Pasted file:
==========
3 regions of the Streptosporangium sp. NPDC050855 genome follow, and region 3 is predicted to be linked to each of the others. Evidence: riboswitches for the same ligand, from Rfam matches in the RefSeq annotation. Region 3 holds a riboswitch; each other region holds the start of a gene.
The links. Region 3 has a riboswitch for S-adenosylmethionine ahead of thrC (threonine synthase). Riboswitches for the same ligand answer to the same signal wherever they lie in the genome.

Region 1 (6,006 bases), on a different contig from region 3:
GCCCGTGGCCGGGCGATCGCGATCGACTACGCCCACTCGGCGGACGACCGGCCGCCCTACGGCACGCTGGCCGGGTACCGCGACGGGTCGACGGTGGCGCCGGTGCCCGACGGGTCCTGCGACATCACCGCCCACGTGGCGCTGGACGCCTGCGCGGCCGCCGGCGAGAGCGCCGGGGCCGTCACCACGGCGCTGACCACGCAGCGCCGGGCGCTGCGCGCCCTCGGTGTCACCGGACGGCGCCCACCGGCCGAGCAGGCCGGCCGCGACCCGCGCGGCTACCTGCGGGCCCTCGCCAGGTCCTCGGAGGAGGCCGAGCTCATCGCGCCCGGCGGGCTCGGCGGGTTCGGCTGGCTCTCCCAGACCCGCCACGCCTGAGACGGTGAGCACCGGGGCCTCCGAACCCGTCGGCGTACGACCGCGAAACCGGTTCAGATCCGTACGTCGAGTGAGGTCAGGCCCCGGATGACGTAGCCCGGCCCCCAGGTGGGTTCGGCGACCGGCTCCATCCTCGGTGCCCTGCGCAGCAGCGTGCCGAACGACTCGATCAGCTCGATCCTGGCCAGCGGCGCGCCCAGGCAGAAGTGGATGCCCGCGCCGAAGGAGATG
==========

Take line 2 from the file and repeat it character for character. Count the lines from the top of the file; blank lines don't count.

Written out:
The links. Region 3 has a riboswitch for S-adenosylmethionine ahead of thrC (threonine synthase). Riboswitches for the same ligand answer to the same signal wherever they lie in the genome.